The volume of data security breaches occurring in health care has captured hospital and system trustees’ attention and forced them to investigate their respective organization’s plans and policies to protect patient information. While directing senior leaders to shore up vulnerabilities, boards also need to be aware of the vendors who support hospital operations, such as consultants, information technology companies, and clearinghouses that translate transactions. These business associates represent another risk area that requires board oversight.

Patient data breaches via business associates are high-probability, high-impact events that damage a hospital’s or system’s reputation as a trusted provider. A PricewaterhouseCoopers study concluded that around 55 percent of the data breaches reported since September 2009 involve business associates. What’s more, the repercussions can have a significant negative impact on an organization’s finances. Fines for HIPAA violations range from $100 to $50,000 per violation — a single patient record is one violation — and they add up quickly. A large integrated delivery network in the Northeast recently agreed to a $4.8 million settlement with the Health & Human Services Office for Civil Rights for a breach that caused the protected health information of 6,800 individuals to be accessible publicly via Internet search engines. Fines and penalties usually are not covered by insurance — they represent a direct hit to a health system’s bottom line.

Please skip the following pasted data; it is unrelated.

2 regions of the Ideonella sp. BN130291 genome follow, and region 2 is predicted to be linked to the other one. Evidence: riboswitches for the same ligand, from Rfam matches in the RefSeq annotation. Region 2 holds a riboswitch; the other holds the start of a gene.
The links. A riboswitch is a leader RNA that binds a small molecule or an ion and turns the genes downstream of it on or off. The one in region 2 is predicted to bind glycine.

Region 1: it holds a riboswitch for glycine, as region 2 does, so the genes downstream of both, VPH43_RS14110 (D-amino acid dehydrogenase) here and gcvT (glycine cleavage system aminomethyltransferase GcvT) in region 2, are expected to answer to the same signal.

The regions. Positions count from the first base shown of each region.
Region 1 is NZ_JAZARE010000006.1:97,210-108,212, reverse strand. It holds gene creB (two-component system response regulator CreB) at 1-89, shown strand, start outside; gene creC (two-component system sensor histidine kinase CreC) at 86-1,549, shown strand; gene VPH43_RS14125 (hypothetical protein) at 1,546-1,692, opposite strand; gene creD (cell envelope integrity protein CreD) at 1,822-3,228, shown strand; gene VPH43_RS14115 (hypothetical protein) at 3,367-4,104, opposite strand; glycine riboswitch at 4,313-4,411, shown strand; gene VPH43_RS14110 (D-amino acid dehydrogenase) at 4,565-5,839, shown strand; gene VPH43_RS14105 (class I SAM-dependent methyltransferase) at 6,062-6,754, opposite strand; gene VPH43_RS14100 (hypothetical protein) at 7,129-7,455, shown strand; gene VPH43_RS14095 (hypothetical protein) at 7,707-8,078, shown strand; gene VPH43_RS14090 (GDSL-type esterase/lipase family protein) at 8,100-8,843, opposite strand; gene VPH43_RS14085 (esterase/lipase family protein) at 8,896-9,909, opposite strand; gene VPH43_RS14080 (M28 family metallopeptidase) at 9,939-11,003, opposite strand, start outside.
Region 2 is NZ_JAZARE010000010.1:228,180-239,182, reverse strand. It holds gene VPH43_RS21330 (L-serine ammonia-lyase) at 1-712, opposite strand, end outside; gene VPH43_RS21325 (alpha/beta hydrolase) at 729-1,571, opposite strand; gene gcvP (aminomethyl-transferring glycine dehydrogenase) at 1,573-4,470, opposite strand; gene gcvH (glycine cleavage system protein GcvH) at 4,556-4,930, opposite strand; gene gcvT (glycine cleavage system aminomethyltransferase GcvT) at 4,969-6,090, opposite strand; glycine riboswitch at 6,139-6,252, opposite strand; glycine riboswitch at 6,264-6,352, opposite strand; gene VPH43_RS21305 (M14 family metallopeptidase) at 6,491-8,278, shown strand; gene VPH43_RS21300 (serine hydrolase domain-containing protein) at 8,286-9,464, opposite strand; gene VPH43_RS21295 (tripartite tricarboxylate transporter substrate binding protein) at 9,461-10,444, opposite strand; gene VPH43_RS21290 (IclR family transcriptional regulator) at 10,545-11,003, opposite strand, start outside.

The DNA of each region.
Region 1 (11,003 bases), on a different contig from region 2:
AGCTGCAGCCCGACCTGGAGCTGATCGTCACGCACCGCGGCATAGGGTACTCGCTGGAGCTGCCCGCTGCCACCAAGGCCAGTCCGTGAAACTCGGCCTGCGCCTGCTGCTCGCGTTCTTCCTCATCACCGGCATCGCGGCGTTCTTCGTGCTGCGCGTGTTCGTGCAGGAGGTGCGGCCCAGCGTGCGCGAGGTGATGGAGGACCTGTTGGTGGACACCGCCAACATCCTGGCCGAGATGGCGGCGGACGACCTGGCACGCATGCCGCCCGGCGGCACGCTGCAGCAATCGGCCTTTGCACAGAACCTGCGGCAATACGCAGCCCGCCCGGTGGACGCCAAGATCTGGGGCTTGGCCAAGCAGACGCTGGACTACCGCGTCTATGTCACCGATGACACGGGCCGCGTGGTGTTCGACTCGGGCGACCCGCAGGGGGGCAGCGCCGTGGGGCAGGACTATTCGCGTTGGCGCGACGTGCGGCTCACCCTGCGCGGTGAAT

HHS tracks all reported patient data breaches involving 500 or more individuals, both accidental and malicious, and posts them on the Breach Portal, a public website. According to the Center for Health Reporting, as of July 2014, more than 1,000 breaches have been posted, affecting more than 32 million patients.

These four questions provide a closer look at the regulations governing security breaches by business associates.

Q What laws exist to improve patient data security with regard to business associates?

A The HIPAA Omnibus Final Rule, passed in 2013, expands the definition of a business associate and states that breaches involving protected health information must be reported to the OCR for investigation. This expanded definition includes the vendor with which the health system has contracted and any subcontractor of that vendor who also handles protected health information. Civil monetary penalties can exceed $2.5 million per breach and can include criminal prosecution by state attorneys general. While the cost of legal defense may be covered under the health system’s insurance policy, fines and penalties are not.

Q What is the enforcement plan for the new law?

A The OCR investigates breaches involving more than 500 records within a few weeks of the breach report being filed. Additionally, the OCR audits health care providers. In both cases, the OCR provides only a 20-day advance notice, which makes it difficult for a provider to become compliant between notification and investigation or audit.

Q Are there other business risks associated with oversight of business associate vendors?

A Yes. Meaningful use Stage 1 attestation requires the covered entity to have the required HIPAA data security policies and procedures in place to oversee business associates. If an audit reveals that the provider’s attestation is not accurate, the Centers for Medicare & Medicaid Services can recoup the incentive payment.